Objective. To investigate the effect of the Personal Responsibility and Work Opportunity Reconciliation Act (PRWORA) on the health insurance coverage of foreign- and U.S.-born families headed by low-educated women. Data Source. Secondary data from the March series of the Current Population Surveys for 1994,2001. Study Design. Multivariate regression methods and a pre- and post-test with comparison group research design (difference-in-differences) are used to estimate the effect of welfare reform on the health insurance coverage of low-educated, foreign- and U.S.-born unmarried women and their children. Heterogenous responses by states to create substitute Temporary Aid to Needy Families or Medicaid programs for newly arrived immigrants are used to investigate whether the estimated effect of PRWORA on newly arrived immigrants is related to the actual provisions of the law, or the result of fears engendered by the law. Principal Findings. PRWORA increased the proportion of uninsured among low-educated, foreign-born, unmarried women by 9.9,10.7 percentage points. In contrast, the effect of PRWORA on the health insurance coverage of similar U.S.-born women is negligible. PRWORA also increased the proportion of uninsured among foreign-born children living with low-educated, single mothers by 13.5 percentage points. Again, the policy had little effect on the health insurance coverage of the children of U.S.-born, low-educated single mothers. There is some evidence that the fear and uncertainty engendered by the law had an effect on immigrant health insurance coverage. Conclusions. This research demonstrates that PRWORA adversely affected the health insurance of low-educated, unmarried, immigrant women and their children. In the case of unmarried women, it may be partly because the jobs that they obtained in response to PRWORA were less likely to provide health insurance. The research also suggests that PRWORA may have engendered fear among immigrants and dampened their enrollment in safety net programs. [source]

    The Unintended Impact of Welfare Reform on the Medicaid Enrollment of Eligible Immigrants

    Namratha R. Kandula
    Background. During welfare reform, Congress passed legislation barring legal immigrants who entered the United States after August 1996 from Medicaid for five years after immigration. This legislation intended to bar only new immigrants (post-1996 immigrants) from Medicaid. However it may have also deterred the enrollment of legal immigrants who immigrated before 1996 (pre-1996 immigrants) and who should have remained Medicaid eligible. Objectives. To compare the Medicaid enrollment of U.S.-born citizens to pre-1996 immigrants, before and after welfare reform, and to determine if variation in state Medicaid policies toward post-1996 immigrants modified the effects of welfare reform on pre-1996 immigrants. Data Source/Study Design. Secondary database analysis of cross-sectional data from 1994,2001 of the U.S. Census Bureau, Annual Demographic Survey of March Supplement of the Current Population Survey. Subjects. Low-income, U.S.-born adults (N=116,307) and low-income pre-1996 immigrants (N=24,367) before and after welfare reform. Measures. Self-reported Medicaid enrollment. Results. Before welfare reform, pre-1996 immigrants were less likely to enroll in Medicaid than the U.S.-born (OR=0.55; 95 percent CI, 0.51,0.59). After welfare reform, pre-1996 immigrants were even less likely to enroll in Medicaid. The proportion of immigrants in Medicaid dropped 3 percentage points after 1996; for the U.S.-born it dropped 1.6 percentage points (p=0.012). Except for California, state variation in Medicaid policy toward post-1996 immigrants did modify the effect of welfare reform on pre-1996 immigrants. Conclusions. Federal laws limiting the Medicaid eligibility of specific subgroups of immigrants appear to have had unintended consequences on Medicaid enrollment in the larger, still eligible immigrant community. Inclusive state policies may overcome this effect. [source]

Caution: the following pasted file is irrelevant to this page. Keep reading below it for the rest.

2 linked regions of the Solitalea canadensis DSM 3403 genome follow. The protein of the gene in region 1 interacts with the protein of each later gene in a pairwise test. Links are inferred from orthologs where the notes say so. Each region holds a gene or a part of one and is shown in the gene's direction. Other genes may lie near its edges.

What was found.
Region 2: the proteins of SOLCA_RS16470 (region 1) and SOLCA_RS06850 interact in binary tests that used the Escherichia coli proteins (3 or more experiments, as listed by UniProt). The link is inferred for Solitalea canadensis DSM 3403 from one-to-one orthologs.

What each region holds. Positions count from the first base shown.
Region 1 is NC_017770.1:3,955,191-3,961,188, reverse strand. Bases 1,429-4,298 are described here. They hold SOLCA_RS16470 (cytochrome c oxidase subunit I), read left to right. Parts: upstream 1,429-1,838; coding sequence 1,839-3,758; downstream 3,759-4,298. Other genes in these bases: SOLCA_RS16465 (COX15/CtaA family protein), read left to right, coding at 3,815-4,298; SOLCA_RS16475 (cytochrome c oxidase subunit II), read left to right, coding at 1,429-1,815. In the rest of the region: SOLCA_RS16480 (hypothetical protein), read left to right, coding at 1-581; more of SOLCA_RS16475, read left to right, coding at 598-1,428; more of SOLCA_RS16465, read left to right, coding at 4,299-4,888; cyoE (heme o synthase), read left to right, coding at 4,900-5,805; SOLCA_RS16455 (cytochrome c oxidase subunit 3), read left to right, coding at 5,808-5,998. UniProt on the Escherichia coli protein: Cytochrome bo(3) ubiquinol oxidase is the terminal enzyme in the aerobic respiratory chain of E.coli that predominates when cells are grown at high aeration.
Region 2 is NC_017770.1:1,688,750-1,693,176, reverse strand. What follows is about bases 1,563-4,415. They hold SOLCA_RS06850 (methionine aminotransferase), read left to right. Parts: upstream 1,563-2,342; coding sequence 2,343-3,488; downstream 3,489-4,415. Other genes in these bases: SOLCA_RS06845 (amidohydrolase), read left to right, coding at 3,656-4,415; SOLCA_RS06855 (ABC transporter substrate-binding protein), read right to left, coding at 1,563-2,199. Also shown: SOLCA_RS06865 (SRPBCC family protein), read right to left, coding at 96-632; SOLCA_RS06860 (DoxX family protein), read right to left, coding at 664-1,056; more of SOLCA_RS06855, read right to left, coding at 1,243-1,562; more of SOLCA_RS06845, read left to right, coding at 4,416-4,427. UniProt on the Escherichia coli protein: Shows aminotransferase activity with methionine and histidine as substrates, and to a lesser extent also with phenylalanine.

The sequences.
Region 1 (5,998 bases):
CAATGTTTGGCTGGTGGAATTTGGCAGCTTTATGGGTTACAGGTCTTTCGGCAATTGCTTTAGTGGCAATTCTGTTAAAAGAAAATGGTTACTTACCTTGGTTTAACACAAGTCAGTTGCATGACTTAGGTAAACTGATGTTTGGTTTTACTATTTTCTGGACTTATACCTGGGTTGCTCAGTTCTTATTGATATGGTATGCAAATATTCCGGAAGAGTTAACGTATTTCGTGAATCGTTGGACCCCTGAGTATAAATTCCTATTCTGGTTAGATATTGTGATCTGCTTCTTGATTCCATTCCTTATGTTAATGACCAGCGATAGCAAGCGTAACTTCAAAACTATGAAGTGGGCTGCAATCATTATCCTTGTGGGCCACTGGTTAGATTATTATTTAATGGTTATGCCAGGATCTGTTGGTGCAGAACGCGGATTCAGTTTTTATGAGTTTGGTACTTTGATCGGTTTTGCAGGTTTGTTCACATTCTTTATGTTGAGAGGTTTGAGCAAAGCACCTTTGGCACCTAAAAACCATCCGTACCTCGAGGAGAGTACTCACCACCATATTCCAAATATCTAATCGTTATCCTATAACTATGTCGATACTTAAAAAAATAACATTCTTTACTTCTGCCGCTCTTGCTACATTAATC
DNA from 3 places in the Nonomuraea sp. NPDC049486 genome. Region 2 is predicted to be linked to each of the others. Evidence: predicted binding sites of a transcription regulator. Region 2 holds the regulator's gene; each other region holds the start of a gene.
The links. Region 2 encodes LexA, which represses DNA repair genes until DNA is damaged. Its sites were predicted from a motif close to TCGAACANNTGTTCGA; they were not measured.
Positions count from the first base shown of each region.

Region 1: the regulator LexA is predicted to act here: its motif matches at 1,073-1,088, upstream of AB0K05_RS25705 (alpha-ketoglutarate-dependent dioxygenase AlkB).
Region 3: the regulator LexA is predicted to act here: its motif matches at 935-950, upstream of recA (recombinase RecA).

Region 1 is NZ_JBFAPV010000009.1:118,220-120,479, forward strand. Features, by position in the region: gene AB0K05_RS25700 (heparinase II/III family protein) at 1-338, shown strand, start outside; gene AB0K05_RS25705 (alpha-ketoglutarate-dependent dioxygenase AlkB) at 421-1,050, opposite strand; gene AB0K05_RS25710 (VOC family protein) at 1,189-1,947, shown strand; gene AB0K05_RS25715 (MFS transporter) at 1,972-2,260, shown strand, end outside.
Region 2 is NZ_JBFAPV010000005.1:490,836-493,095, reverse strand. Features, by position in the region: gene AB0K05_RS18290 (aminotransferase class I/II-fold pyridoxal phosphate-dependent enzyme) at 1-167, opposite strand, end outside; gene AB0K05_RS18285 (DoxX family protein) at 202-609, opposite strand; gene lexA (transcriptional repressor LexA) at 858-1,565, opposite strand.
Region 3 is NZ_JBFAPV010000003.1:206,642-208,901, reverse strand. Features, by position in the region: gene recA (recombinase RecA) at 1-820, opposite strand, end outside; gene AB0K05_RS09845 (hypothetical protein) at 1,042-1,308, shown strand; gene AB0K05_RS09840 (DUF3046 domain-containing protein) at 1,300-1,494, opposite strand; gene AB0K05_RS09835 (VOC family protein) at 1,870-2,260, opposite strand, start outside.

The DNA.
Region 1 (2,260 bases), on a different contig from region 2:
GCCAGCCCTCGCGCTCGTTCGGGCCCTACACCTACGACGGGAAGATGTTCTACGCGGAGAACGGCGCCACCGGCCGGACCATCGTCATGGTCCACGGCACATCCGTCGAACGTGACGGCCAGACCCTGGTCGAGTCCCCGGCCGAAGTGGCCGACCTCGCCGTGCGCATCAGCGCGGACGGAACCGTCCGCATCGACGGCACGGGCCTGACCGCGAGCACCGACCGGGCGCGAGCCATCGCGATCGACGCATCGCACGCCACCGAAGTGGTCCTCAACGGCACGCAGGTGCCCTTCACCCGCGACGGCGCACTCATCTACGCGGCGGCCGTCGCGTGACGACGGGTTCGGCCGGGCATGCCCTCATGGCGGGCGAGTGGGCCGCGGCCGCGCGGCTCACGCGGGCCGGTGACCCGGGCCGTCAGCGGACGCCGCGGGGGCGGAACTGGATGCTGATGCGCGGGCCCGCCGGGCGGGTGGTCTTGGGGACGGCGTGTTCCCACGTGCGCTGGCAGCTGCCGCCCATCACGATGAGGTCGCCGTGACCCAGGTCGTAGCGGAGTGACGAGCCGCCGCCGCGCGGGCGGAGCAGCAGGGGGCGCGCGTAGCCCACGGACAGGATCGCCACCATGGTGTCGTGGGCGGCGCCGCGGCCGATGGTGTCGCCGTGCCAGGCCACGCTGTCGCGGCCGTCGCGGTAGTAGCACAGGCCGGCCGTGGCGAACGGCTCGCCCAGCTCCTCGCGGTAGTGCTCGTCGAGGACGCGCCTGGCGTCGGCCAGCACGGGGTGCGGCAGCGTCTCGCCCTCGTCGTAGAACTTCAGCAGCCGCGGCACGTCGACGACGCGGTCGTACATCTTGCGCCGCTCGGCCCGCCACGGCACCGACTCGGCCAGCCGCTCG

Authors of their Lives: The Personal Correspondence of British Immigrants to North America in the Nineteenth Century By David A. Gerber

    HISTORY, Issue 305 2007
    No abstract is available for this article. [source]

    Immigrants working with co-ethnics: Who are they and how do they fare?

    Feng Hou
    Participation in ethnic economies has been regarded as an alternative avenue of economic adaptation for immigrants and minorities in major immigrant-receiving countries. This study examines one important dimension of ethnic economies: co-ethnic concentration at the workplace. Using a large national representative sample from Statistics Canada's 2002 Ethnic Diversity Survey, this study addresses four questions: (1) what is the level of co-ethnic concentration at the workplace for Canada's minority groups? (2) How do workers who share the same ethnicity with most of their co-workers differ from other workers in socio-demographic characteristics? (3) Is higher level of co-ethnic concentration at the workplace associated with lower earnings? (4) Is higher level of co-ethnic concentration at the workplace associated with higher levels of life satisfaction? The results show that only a small proportion of immigrants and the Canadian-born work in ethnically homogeneous settings. In Canada's eight largest metropolitan areas about 10 per cent of non-British/French immigrants share a same ethnic origin with the majority of their co-workers. The level is as high as 20 per cent among Chinese immigrants and 18 per cent among Portuguese immigrants. Among Canadian-born minority groups, the level of co-ethnic workplace concentration is about half the level for immigrants. Immigrant workers in ethnically concentrated settings have much lower educational levels and proficiency in English/French. Immigrant men who work mostly with co-ethnics on average earn about 33 per cent less than workers with few or none co-ethnic coworkers. About two thirds of this gap is attributable to differences in demographic and job characteristics. Meanwhile, immigrant workers in ethnically homogenous settings are less likely to report low levels of life satisfaction than other immigrant workers. Among the Canadian-born, co-ethnic concentration is not consistently associated with earnings and life satisfaction. [source]